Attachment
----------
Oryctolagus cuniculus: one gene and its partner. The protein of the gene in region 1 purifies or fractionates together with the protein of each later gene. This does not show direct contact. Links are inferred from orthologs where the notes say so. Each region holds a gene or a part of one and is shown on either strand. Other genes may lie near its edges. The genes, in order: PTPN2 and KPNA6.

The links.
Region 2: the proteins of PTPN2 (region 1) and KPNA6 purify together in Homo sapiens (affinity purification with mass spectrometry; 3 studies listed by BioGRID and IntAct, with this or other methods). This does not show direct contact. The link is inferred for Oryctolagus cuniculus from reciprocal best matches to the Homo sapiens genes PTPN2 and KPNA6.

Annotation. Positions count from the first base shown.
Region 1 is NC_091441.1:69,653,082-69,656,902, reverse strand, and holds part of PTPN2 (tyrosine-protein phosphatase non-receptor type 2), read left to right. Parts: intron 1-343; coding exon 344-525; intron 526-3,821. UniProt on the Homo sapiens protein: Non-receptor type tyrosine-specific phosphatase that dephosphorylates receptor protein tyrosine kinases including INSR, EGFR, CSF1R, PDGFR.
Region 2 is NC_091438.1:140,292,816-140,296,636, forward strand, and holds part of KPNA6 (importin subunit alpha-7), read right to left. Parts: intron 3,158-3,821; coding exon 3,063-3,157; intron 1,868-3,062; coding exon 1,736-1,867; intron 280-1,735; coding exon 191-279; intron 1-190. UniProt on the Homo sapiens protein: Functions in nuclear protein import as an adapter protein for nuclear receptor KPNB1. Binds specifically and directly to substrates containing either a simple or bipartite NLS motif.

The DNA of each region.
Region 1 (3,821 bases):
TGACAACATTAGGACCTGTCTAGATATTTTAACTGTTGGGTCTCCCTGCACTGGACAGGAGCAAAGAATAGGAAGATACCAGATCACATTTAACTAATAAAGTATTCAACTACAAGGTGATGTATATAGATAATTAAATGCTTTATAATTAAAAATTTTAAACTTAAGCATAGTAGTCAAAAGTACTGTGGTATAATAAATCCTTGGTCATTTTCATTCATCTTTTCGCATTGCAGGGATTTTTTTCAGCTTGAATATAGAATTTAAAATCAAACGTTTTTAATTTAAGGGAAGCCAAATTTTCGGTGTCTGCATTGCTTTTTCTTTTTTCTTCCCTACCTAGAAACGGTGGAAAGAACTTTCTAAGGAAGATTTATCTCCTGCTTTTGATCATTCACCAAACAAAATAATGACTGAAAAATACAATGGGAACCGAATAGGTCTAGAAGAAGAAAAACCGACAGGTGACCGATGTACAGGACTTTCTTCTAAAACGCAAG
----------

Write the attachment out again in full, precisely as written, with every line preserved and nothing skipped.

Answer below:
Oryctolagus cuniculus: one gene and its partner. The protein of the gene in region 1 purifies or fractionates together with the protein of each later gene. This does not show direct contact. Links are inferred from orthologs where the notes say so. Each region holds a gene or a part of one and is shown on either strand. Other genes may lie near its edges. The genes, in order: PTPN2 and KPNA6.

The links.
Region 2: the proteins of PTPN2 (region 1) and KPNA6 purify together in Homo sapiens (affinity purification with mass spectrometry; 3 studies listed by BioGRID and IntAct, with this or other methods). This does not show direct contact. The link is inferred for Oryctolagus cuniculus from reciprocal best matches to the Homo sapiens genes PTPN2 and KPNA6.

Annotation. Positions count from the first base shown.
Region 1 is NC_091441.1:69,653,082-69,656,902, reverse strand, and holds part of PTPN2 (tyrosine-protein phosphatase non-receptor type 2), read left to right. Parts: intron 1-343; coding exon 344-525; intron 526-3,821. UniProt on the Homo sapiens protein: Non-receptor type tyrosine-specific phosphatase that dephosphorylates receptor protein tyrosine kinases including INSR, EGFR, CSF1R, PDGFR.
Region 2 is NC_091438.1:140,292,816-140,296,636, forward strand, and holds part of KPNA6 (importin subunit alpha-7), read right to left. Parts: intron 3,158-3,821; coding exon 3,063-3,157; intron 1,868-3,062; coding exon 1,736-1,867; intron 280-1,735; coding exon 191-279; intron 1-190. UniProt on the Homo sapiens protein: Functions in nuclear protein import as an adapter protein for nuclear receptor KPNB1. Binds specifically and directly to substrates containing either a simple or bipartite NLS motif.

The DNA of each region.
Region 1 (3,821 bases):
TGACAACATTAGGACCTGTCTAGATATTTTAACTGTTGGGTCTCCCTGCACTGGACAGGAGCAAAGAATAGGAAGATACCAGATCACATTTAACTAATAAAGTATTCAACTACAAGGTGATGTATATAGATAATTAAATGCTTTATAATTAAAAATTTTAAACTTAAGCATAGTAGTCAAAAGTACTGTGGTATAATAAATCCTTGGTCATTTTCATTCATCTTTTCGCATTGCAGGGATTTTTTTCAGCTTGAATATAGAATTTAAAATCAAACGTTTTTAATTTAAGGGAAGCCAAATTTTCGGTGTCTGCATTGCTTTTTCTTTTTTCTTCCCTACCTAGAAACGGTGGAAAGAACTTTCTAAGGAAGATTTATCTCCTGCTTTTGATCATTCACCAAACAAAATAATGACTGAAAAATACAATGGGAACCGAATAGGTCTAGAAGAAGAAAAACCGACAGGTGACCGATGTACAGGACTTTCTTCTAAAACGCAAG